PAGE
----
ORLANDO — The Orlando Museum of Art has parted ways with its Florida museum in days after the FBI raided the Florida museum and seized more than two dozen paintings attributed to artist Jean-Michel Basquiat, which are the subject of an investigation into possible wire fraud and conspiracy CEO separated.
The FBI raided the museum on Friday and removed the paintings after questions were asked about their authenticity.
Orlando Museum of Art spokeswoman Emilia Bourmas-Fry said in a statement that they are complying with an FBI warrant for access to the Heroes and Monsters exhibit, now owned by the government. She added that none of the museum staff have been arrested.
The exhibit was originally scheduled to run in Orlando until June 2023, but the museum later announced it was ending next week. Bourmas-Fry said the owners of the artworks declined to renew the museum’s contract and planned to send the works to Italy for exhibition.
“Based on my training and experience, I believe that the significantly advanced date of OMA’s Mumford Collection international departure is intended to avoid further scrutiny of the works’ provenance and authenticity by the public and law enforcement agencies,” an FBI special agent wrote in the warrant .
The museum’s board of trustees is “extremely concerned” about the exhibition of 25 paintings whose authenticity has been questioned, as well as an “inappropriate” email former CEO and director Aaron De Groft sent to an academic art expert when she asked that her name not be used to promote the works, Cynthia Brumback, the museum committee chair, said in an emailed statement Tuesday night.
“We have initiated an official process to address these matters because they are inconsistent with the values of this institution, our standards of business and our standards of conduct,” Brumback said.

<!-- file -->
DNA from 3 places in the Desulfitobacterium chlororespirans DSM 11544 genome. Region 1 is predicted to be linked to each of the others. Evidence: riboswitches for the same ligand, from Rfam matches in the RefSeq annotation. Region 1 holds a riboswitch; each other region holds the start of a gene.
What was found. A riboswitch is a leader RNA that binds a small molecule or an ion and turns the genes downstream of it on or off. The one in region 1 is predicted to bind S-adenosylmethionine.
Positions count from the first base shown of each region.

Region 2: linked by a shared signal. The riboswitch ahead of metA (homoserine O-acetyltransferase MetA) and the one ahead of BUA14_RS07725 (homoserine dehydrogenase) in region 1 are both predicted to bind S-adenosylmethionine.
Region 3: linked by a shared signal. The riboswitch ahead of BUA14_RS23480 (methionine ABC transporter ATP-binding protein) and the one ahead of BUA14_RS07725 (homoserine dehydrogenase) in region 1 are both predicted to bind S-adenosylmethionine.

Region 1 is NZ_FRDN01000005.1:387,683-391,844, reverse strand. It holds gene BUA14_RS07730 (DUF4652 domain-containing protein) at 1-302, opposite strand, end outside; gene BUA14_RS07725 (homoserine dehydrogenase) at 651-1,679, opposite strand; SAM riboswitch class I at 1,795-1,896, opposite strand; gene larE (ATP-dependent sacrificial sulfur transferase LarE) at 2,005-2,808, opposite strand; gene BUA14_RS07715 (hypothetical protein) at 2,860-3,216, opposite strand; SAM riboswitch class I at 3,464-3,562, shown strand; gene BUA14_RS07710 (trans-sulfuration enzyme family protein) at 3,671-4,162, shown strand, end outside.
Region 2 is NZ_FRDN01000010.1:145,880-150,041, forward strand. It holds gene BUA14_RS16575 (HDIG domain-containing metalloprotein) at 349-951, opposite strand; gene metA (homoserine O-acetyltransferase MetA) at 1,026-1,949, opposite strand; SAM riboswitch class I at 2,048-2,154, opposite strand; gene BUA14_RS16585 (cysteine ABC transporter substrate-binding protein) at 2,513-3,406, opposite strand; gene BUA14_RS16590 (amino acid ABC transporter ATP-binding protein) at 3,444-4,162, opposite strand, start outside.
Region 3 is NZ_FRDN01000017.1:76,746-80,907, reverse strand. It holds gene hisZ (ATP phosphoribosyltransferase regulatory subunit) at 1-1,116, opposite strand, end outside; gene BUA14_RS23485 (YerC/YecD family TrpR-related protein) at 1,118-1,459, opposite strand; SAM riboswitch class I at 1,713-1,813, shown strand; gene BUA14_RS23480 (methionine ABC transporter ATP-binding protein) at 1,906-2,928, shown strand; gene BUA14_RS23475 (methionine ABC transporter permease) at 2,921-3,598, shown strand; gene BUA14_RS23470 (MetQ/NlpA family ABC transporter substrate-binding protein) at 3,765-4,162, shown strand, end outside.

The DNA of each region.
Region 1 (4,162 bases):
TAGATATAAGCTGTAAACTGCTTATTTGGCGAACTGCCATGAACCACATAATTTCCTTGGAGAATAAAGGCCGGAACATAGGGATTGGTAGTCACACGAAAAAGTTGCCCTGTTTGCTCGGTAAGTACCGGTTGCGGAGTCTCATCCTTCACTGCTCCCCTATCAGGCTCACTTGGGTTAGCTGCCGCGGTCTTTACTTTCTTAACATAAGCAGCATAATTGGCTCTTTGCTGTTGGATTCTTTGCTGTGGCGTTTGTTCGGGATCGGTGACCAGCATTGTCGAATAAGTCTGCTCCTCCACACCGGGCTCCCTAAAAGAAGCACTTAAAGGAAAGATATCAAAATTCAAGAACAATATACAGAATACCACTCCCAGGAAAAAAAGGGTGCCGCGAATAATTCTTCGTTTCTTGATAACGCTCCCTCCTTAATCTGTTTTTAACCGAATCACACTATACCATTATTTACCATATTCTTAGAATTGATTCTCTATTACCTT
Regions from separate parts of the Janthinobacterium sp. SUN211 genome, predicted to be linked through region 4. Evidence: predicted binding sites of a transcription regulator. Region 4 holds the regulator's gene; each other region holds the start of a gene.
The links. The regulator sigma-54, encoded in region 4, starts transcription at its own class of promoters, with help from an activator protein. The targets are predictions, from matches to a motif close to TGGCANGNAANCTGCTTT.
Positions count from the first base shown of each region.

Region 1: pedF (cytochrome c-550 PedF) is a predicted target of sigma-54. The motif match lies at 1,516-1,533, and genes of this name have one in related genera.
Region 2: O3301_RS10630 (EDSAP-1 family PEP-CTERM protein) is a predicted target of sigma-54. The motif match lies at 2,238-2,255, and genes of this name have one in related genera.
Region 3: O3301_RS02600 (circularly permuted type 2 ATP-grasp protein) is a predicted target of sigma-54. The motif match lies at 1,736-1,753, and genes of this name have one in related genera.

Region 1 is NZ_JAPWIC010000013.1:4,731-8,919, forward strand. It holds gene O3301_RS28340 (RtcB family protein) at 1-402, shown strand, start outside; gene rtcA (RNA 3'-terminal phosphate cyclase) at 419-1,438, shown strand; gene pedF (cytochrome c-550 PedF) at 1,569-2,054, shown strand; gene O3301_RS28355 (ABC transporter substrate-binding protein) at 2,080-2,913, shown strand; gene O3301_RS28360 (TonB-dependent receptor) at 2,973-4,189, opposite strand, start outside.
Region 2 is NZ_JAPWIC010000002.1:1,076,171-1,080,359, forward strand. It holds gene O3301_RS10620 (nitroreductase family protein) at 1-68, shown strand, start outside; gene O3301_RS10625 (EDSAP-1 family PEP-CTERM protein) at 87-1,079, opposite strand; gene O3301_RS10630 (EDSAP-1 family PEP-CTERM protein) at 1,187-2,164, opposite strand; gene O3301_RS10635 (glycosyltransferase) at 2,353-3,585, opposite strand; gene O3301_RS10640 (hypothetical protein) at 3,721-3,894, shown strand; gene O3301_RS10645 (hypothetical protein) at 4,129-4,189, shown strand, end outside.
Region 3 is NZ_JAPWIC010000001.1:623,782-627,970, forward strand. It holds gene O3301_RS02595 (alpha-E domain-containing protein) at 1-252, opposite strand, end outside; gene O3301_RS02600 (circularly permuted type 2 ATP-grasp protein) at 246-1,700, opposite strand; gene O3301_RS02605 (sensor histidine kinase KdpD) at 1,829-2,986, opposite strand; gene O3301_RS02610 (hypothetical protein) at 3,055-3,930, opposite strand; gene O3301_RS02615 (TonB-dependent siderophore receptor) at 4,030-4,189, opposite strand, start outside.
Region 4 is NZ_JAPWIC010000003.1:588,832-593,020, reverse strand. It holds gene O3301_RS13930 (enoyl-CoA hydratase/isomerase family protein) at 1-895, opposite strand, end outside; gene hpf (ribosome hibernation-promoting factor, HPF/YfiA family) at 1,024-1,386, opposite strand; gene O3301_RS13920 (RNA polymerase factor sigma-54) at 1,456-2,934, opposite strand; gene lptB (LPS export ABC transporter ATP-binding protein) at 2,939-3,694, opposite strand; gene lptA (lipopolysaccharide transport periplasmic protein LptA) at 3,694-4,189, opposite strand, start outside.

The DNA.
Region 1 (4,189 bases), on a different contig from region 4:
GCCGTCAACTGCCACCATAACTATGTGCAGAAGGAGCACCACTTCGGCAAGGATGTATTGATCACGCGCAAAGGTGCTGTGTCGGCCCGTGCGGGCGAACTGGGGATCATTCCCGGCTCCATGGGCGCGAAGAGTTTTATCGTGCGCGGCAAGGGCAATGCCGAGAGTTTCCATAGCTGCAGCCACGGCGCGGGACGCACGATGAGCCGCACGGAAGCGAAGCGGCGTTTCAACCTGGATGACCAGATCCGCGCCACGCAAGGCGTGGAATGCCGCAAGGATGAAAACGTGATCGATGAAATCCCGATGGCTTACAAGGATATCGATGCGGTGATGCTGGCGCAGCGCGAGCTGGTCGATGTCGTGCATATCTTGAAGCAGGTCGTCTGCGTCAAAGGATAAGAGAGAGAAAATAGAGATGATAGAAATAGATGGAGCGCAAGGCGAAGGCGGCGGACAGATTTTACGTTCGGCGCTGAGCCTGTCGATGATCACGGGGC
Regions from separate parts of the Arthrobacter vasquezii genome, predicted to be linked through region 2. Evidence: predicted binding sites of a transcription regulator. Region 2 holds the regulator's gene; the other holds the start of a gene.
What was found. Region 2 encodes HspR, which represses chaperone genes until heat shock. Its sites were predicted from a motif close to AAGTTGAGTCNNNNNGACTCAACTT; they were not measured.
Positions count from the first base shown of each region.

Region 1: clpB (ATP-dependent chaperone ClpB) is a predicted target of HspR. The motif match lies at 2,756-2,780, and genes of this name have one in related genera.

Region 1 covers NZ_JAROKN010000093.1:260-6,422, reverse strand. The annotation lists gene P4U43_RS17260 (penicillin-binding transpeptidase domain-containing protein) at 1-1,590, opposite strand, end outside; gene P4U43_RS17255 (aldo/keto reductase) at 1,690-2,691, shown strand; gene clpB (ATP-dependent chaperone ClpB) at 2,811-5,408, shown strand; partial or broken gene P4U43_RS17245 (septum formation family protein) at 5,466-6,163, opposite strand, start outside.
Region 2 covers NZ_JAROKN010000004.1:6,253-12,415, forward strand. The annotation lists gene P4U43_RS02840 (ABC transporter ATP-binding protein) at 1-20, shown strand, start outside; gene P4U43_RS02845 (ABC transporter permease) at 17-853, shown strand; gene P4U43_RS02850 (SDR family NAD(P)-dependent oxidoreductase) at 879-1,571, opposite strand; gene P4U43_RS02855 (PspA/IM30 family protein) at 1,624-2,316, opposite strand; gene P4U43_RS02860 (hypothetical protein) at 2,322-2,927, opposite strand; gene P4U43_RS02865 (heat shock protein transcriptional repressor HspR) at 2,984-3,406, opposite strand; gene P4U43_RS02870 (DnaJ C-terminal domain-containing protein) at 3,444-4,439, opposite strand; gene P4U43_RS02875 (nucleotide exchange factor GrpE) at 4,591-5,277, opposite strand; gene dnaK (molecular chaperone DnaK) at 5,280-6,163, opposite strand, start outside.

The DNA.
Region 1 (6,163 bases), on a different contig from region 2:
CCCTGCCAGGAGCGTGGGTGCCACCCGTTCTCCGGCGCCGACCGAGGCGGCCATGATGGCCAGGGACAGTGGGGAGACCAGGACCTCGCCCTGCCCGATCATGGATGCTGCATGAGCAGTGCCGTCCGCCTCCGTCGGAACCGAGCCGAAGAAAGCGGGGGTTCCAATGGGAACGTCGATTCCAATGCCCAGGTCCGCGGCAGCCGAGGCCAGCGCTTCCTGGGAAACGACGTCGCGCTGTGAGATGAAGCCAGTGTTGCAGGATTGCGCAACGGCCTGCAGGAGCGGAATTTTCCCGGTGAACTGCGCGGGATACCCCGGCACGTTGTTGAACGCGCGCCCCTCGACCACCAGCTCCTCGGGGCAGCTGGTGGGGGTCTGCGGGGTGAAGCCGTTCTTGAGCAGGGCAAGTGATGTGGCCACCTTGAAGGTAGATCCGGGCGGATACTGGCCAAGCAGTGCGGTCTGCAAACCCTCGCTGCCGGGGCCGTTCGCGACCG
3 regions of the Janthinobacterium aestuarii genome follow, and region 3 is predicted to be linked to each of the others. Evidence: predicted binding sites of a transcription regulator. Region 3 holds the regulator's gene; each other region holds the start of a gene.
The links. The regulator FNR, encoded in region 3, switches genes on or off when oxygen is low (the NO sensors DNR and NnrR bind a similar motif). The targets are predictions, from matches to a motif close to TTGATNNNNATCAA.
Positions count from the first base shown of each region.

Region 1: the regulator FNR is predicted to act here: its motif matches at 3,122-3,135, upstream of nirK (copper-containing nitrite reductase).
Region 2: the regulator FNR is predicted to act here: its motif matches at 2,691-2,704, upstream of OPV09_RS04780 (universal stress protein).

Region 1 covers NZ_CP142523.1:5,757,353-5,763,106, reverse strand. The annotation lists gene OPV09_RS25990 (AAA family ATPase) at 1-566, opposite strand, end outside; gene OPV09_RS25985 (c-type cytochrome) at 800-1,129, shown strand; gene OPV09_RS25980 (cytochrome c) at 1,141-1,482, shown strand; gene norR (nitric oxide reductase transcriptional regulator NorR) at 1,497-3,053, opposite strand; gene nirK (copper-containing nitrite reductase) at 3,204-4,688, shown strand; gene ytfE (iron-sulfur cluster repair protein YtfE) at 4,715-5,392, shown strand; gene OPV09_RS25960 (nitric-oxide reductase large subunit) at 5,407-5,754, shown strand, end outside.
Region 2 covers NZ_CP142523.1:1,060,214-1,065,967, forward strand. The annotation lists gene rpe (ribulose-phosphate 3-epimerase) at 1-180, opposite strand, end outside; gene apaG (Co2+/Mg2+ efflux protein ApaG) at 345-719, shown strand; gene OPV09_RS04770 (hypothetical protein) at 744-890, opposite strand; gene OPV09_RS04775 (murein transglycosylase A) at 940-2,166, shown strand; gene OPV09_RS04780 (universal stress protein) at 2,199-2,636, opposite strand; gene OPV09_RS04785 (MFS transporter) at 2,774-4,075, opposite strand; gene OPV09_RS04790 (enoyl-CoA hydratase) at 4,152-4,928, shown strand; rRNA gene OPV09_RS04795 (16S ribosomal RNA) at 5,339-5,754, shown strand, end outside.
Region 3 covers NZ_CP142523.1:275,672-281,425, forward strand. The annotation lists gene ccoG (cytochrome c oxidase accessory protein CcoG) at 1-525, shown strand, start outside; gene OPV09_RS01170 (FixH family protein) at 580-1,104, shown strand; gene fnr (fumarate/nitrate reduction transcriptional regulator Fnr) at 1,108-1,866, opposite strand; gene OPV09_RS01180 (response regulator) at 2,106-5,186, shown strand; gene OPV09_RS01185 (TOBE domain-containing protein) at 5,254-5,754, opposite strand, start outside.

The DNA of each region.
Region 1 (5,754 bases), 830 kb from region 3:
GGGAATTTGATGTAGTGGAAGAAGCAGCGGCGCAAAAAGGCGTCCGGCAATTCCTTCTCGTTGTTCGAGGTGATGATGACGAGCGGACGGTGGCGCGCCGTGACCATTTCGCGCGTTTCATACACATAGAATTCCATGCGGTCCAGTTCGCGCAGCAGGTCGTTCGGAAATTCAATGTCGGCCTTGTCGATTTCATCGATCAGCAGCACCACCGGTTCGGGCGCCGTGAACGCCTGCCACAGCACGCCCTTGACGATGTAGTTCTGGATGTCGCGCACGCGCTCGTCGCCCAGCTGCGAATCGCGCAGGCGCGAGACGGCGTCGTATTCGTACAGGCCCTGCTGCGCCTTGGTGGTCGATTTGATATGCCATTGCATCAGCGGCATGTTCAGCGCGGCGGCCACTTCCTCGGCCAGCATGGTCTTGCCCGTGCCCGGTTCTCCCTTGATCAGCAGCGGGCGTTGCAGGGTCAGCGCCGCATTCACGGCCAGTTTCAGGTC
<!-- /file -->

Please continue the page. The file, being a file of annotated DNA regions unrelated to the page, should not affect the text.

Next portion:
The statement didn’t say whether De Groft had resigned or been fired, and a museum spokeswoman didn’t immediately respond to an emailed question about it on Wednesday.
In the email to the unnamed art expert, De Groft told her to “shut up,” and threatened to tell her employer that she was paid $60,000 to write a report on the pieces, when she said, She no longer wants to be associated with her promotion of the works and would consider it libelous for the museum to continue using her name, according to a search warrant released on Friday, the day of the FBI raid.
“You want us to put out that you have $60,000 to write that? OK then. Keep your mouth shut. you took the money Stop being holier than you. They did this, not me or anyone else,” De Groft said in the email cited in the search warrant. “Be quiet now, that’s my best advice. These are real and legitimate. You know that. They threaten the wrong people. Do your academic thing and stay in your limited lane.”
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De Groft did not respond to an email message sent via LinkedIn on Wednesday.
According to the search warrant, federal art crimes investigators have been investigating the 25 paintings since shortly after their discovery in 2012. The controversy gained more attention after the Orlando exhibition opened in February.
Basquiat, who lived and worked in New York City, thrived in the 1980s as part of the Neo-Expressionism movement. The Orlando Museum of Art was the first institution to exhibit pieces said to have been found in an old locker in Los Angeles years after Basquiat’s death in 1988 from a drug overdose at the age of 27.
Questions about the authenticity of the artworks arose almost immediately after their discovery. The artwork was said to have been made in 1982, but experts have pointed out that the cardboard used in at least one of the pieces contained FedEx writing that the search warrant said was not used until 1994, about six years after Basquiat’s death. In addition, television writer Thad Mumford, the owner of the storage room where the artworks were eventually found, told investigators that he had never owned Basquiat art and that the pieces were not in the unit when he last visited. Mumford died in 2018.
De Groft has repeatedly insisted that the art is legitimate.
Before coming to Orlando, De Groft was director of the Muscarelle Museum of Art at the College of William & Mary in Williamsburg, Virginia and associate director of the John and Mable Ringling Museum of Art in Sarasota, Florida.